The move from Pittsburgh rocked me to my core, no doubt. Having two such small children made it worse, I think – their needs had to continuously come before my own. But here we are, nearly at the end of the first month of a new year, and a sense of normalcy is emerging. I can’t say it hurts that Duncan is days away from  turning two years old. The other morning he walked up to me with some request or another and I looked at him and said “You can get that yourself. Once my babies turn two, I get to start reading the paper again.” He looked up at me with those big brown eyes of his, flashed his dimples in the way that slays me every time, and went and had his sister do his bidding instead.

And so it goes.


3 thoughts on “Returned

  1. Ummmm…. If I were you, I’d give a touch more thought to intervention with your folks. One of the things I had to learn with my mother is that, eventually, I had to stop being her daughter. The role reversal with aging parents is complicated and sometimes difficult. But things got much better when I began saying to myself, “I’m the adult in this room.”

    Of course, Mom didn’t move down here until she was about 80. For five years prior to that whe was with her sister in Kansas City. Still, we had thirteen years for her to learn how to accept my help gratefully, and for me to learn that sometimes, I just needed to take charge.

    And there’s this: sometimes, we assume changes are a result of the aging process, and are irreversible. (I know I don’t have to tell you this. You know it. Still…) There were many people who thought my mother was developing Alzheimer’s, until a savvy cardiologist said, “Phooey. Let’s give her a pacemaker.” It made all the difference in the world. She got that at age 85, and regained her energy and mental clarity.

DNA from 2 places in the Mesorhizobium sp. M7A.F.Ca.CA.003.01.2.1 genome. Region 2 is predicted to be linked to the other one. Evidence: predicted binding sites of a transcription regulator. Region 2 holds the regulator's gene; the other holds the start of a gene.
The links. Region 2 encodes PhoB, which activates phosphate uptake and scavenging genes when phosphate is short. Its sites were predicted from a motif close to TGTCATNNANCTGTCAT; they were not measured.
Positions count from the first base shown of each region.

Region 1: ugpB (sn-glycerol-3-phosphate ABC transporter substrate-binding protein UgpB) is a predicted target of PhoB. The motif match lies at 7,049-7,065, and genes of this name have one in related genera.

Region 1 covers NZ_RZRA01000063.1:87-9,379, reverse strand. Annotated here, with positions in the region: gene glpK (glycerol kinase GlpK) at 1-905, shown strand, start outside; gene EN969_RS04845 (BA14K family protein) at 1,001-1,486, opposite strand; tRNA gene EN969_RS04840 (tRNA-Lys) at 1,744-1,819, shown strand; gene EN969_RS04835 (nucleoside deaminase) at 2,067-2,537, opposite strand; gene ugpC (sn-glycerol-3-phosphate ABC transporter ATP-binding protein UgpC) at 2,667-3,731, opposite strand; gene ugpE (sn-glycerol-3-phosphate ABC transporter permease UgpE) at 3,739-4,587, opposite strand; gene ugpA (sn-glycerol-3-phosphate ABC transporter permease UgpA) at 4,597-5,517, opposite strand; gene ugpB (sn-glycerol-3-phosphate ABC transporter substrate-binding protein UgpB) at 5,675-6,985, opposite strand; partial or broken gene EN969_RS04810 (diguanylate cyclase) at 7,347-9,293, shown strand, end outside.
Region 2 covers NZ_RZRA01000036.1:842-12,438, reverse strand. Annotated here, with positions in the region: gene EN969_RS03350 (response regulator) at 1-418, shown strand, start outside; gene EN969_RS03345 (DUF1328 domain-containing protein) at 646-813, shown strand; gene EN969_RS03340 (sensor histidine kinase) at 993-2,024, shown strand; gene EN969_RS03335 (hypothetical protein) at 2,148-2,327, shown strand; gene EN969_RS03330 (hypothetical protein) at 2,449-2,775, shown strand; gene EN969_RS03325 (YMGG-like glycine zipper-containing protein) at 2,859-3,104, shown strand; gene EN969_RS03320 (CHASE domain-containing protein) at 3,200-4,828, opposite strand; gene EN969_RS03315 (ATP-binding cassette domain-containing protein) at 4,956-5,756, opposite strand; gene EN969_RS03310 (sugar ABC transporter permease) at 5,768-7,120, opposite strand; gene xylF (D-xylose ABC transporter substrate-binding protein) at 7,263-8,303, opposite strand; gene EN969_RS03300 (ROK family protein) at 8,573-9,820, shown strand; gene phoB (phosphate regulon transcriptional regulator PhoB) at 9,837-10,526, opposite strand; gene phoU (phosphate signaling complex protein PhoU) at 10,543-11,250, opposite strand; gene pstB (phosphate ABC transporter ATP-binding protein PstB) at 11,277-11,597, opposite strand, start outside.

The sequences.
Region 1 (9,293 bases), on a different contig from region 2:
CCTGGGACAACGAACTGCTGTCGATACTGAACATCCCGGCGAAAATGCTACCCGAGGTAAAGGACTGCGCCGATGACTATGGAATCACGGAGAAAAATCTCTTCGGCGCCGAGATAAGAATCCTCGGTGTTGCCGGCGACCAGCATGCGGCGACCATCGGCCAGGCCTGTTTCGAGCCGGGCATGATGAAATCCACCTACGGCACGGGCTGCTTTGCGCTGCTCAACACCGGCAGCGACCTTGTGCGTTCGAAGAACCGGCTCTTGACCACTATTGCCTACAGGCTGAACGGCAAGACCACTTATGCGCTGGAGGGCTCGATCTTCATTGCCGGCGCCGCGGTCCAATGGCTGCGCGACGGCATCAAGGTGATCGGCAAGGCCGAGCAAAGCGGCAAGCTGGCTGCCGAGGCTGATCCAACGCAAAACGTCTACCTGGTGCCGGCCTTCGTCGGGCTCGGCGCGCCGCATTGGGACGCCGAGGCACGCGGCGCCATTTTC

And then there’s this. I’m 70. I think I’d best begin taking even better care of myself!

  2. Thanks for the update. Sounds like things are coming together and those writing plans sound exciting. I love it that babies turning two = more freedom for the parent. Our little one has me wrapped around her little finger. And I can relate re the contact lenses. I only wear mine for outdoor activities now and only for a few hours at a time. And on the mention of Sanders, are you in the Bernie camp? I hope he does well.

  3. Shoreacres – thanks for your insight! I am going to pay careful attention to my parents – I know you are right. They have let me “take charge” so to speak on certain occasions and it has worked out fine – I am their healthcare advocate. It’s difficult with things like dementia because the signs can be so gradual at first.
    Pete – Hi! I know just what you mean about the little one and being totally wrapped around her finger – I’m the same way with my son. Two is delicious! I am not in the Sanders camp – I don’t think the plans he has are economically feasible with an already divisive government – despite her flaws I really do think Clinton is the best candidate. I’m with her 🙂